Waccamaw River near Conway, SC
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Year-in-Review 2019: Addressing Climate Change & Protecting Habitat

Photo Credit: Mac Stone

As the climate continues to change, land conservation plays an essential role for society, both in terms of carbon capture in trees and soil, and as a natural way to mitigate effects of more severe storms and rising waters.

Land conservation and forest protection are a critical part of the natural solution. OSI continues to contribute by harnessing the role of forests to filter the air. OSI-protected lands removed three metric tons of carbon dioxide from the atmosphere this year – an amount equivalent to the annual emissions of more than 2.3 million cars.

To curb the effects of increasingly severe storms, OSI experts helped communities identify and protect specific properties that better mitigate drought, flooding, and other climate impacts. For instance, in South Carolina, where the low-lying community of Conway has been pummeled by consecutive, record-setting hurricanes, OSI protected a critical buffer property; and thanks to conservation work supported by OSI, nearly 70,000 residents in the County of Charleston qualified for a 30-percent savings on their flood insurance rates. Further down the coast in Georgia, OSI protected approximately 16,000 acres to defend local communities and protect habitat from sea level rise.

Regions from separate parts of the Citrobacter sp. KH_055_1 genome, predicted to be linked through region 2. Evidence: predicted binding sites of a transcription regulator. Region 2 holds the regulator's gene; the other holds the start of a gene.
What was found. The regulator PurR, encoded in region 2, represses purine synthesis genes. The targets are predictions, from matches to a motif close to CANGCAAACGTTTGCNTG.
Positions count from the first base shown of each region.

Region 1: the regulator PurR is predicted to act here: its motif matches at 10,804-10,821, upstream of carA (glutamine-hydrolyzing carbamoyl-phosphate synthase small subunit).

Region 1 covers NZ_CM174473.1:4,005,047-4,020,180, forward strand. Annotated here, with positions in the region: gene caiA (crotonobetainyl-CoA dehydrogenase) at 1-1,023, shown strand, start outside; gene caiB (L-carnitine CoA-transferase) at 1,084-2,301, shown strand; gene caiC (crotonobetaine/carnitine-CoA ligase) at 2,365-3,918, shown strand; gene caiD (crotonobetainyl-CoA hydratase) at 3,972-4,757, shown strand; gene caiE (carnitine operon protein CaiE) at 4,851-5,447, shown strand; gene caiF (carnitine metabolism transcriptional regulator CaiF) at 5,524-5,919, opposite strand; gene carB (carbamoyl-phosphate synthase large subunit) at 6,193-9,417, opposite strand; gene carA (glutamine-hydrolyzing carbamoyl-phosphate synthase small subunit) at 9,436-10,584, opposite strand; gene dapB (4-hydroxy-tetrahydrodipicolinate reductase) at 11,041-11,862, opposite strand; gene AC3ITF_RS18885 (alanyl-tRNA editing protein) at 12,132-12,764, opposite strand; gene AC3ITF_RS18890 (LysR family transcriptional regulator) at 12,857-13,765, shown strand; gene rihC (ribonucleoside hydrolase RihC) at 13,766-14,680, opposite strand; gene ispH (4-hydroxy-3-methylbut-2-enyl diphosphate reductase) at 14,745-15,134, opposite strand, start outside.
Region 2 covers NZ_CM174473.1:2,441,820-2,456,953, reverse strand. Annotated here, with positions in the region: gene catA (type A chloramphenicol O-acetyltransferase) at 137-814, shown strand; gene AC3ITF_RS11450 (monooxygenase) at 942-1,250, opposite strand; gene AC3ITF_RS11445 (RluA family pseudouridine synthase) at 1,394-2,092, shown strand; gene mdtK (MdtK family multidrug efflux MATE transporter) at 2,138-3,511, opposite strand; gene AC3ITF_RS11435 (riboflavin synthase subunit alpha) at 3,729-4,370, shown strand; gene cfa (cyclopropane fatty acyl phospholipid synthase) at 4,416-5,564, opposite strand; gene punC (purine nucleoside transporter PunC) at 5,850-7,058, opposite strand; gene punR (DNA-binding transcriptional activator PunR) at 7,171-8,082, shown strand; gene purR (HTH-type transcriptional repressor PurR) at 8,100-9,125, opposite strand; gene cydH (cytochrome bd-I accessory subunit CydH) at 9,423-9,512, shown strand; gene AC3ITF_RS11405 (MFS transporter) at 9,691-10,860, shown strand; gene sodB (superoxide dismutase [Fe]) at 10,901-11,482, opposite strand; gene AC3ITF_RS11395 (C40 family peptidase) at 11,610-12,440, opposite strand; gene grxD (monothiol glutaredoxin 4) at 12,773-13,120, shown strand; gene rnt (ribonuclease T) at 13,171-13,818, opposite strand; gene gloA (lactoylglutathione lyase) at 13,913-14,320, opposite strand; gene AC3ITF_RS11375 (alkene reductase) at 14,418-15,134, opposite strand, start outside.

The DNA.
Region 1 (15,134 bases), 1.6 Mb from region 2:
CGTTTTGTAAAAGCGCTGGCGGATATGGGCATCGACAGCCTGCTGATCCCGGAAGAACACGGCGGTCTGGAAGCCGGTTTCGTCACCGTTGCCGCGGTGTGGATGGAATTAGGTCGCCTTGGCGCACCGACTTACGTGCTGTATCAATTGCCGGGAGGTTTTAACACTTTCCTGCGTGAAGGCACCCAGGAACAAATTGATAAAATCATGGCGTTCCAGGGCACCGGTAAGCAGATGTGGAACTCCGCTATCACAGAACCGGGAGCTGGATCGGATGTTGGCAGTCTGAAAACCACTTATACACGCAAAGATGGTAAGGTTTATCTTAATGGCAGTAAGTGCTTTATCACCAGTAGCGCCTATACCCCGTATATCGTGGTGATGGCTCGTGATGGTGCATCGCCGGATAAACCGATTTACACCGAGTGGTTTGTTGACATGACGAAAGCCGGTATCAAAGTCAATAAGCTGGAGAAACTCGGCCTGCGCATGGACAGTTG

Protecting “climate-resilient” properties, which will remain a haven for plants and animals even as the climate changes, is yet another of OSI’s efforts. By targeting climate-resilient lands, OSI with the support of the Doris Duke Charitable Foundation partnered to expand one of South Carolina’s most popular parks, Jones Gap, by more than a quarter of its original extent, and helped create the new Bobs Creek Wilderness Area in North Carolina.

A property protected by OSI in South Carolina afforded more protection for the Carolina heel-splitter mussel, of which only about 150 still exist.
A property protected by OSI in South Carolina afforded more protection for the Carolina heel-splitter mussel, of which only about 150 still exist.
Photo Credit: USFWS

With OSI support, other land trusts are mobilizing to deploy climate resilience-based protection. OSI grants and assistance have helped Vermont Land Trust to create a state plan for climate change; Maine Heritage Coastal Trust to develop a coastal master planning class; and are helping Northwest Arkansas Land Trust to plan for biodiversity and resilience.

Finally, as climate change and development threaten habitat, OSI continues to champion land protection for threatened and endangered species. In 2019, grant support from OSI ensured the protection of more than 2,400 acres in the Adirondacks for the Eastern Pearlshell freshwater mussel and the Peregrine Falcon; and, a property protected by OSI in South Carolina afforded more protection for the Carolina heel-splitter mussel, of which only about 150 still exist.

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Year-in-Review 2019: Creating Strong Communities

As 2019 draws to a close, OSI is looking back at our conservation achievements this year. By strategically protecting land that benefits communities, OSI is helping to safeguard resources for future generations.